The “father” of American criminology, Edwin Sutherland, once defined criminology as the study of the making, breaking, and enforcing of laws. Criminologists examine the historical making of laws—from the criminal law, to regulatory law, to international law—and the impact of these laws locally, regionally, and globally. Criminologists also research why people break or violate these laws; that is, why certain individuals engage in street crime (criminal law), white-collar crimes (regulatory law), and political crimes (international law). Finally, criminologists assess the enforcement of each of these laws, such as the differing organizations associated with violations of the criminal law (police, courts, and prisons) and the regulatory agencies (such as the Environmental Protection Agency, the Food and Drug Administration, the Federal Trade Commission, among others) that enforce violations of regulatory law. The Criminology Department at USM then is unique in the sense that students receive a comprehensive understanding of the making, breaking, and enforcing of the above laws. This is very different from, for example, Criminal Justice Programs that simply concentrate on the latter category—the organizations that comprise the criminal justice system.

The Criminology Department offers a four-year program leading to a bachelor of arts degree in criminology. The program provides students with a liberal arts education whose focus is the complex relations among crime, law, and society, and which emphasizes the social sciences. The curriculum is a rigorous series of courses which provides students with a comprehensive knowledge of crime and crime control in contemporary, historical, and comparative perspective. The core of the curriculum is an integrated set of required courses. These courses are designed as a cumulative set of experiences and should be taken in sequence. Elective courses enable students to place their criminological interests in a broader perspective.

Learning Outcomes

  1. How to conduct, read, interpret, and critique quantitative and qualitative criminological research.
  2. How to access, elucidate, and coherently structure a properly documented and well-supported academic argument.
  3. The ability to design and complete an original research paper that includes a solid literature review, the gathering and interpretation of appropriate data, and the documentation and support of a specific academic argument.
  4. A theoretically- and empirically-driven understanding of social inequalities and their relation to crime and social control, as well as why certain individuals engage in street, white-collar, and political crimes locally, regionally, and globally.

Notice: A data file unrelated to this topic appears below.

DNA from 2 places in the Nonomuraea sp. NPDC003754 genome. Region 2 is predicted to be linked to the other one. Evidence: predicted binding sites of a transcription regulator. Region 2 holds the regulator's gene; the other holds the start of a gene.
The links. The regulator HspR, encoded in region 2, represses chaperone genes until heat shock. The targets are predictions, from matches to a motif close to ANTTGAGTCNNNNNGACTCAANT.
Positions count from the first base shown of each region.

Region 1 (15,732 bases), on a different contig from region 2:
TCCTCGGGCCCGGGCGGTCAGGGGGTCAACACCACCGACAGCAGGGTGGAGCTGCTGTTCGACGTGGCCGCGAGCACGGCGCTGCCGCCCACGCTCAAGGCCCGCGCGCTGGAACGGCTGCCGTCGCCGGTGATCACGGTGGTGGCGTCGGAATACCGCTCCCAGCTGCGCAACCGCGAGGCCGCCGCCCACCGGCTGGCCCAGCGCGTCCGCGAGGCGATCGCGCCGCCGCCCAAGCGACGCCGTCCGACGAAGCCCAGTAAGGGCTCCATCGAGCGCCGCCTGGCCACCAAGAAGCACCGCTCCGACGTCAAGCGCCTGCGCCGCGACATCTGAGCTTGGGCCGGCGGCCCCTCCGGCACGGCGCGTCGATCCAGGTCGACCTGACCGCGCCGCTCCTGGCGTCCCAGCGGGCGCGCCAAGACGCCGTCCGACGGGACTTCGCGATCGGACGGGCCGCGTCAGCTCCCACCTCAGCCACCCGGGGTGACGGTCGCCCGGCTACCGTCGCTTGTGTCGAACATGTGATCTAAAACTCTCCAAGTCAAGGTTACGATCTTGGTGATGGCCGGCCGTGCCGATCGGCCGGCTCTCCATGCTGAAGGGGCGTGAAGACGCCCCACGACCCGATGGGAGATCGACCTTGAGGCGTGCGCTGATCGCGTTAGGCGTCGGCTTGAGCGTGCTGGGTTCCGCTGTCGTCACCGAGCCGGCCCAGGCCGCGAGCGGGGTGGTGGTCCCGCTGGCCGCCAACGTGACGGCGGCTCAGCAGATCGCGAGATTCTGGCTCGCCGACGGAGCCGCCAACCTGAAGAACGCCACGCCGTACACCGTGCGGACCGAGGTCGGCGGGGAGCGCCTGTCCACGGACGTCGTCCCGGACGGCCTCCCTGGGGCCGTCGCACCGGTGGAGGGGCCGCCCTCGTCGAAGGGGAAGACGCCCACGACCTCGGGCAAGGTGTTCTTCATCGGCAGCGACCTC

5. How to critically analyze popular conceptions of crime in everyday life through a criminological lens.
  6. Understand historically and conceptually the differences among criminal, regulatory, and international laws.
  7. Understand the differing agencies associated with the social control of criminal, regulatory, and international law violations.
  8. Understand the core concepts in criminology.

Many students in the program are interested in social and human service occupations related to criminal, juvenile, and social justice. The program also prepares students for a wide variety of other career options and provides as excellent basis for graduate study in criminology, other social sciences, and law.

While some students enroll in the major expecting to learn law enforcement skills and strategies, psychological profiling, forensic investigation, and approaches to prosecution, this is not what we teach. Our courses routinely examine social structural foundations of crime, deviance, and social harm, including the social control institutions, as well as the power dynamics involved in defining crime, prosecuting crime, and official sanctions for deviance and those “at risk”. We systematically explore the dynamics of racism, sexism, and class inequality as they impact perceived realities of “crime”. The faculty do not accept depictions of “crime” at face value. Maybe there are “normal” activities which might be regarded as “crimes”? Conversely, maybe there are “crimes” which might not be regarded as such? We explore the concept and its use within the broader discipline of criminology through our research, teaching, and community service.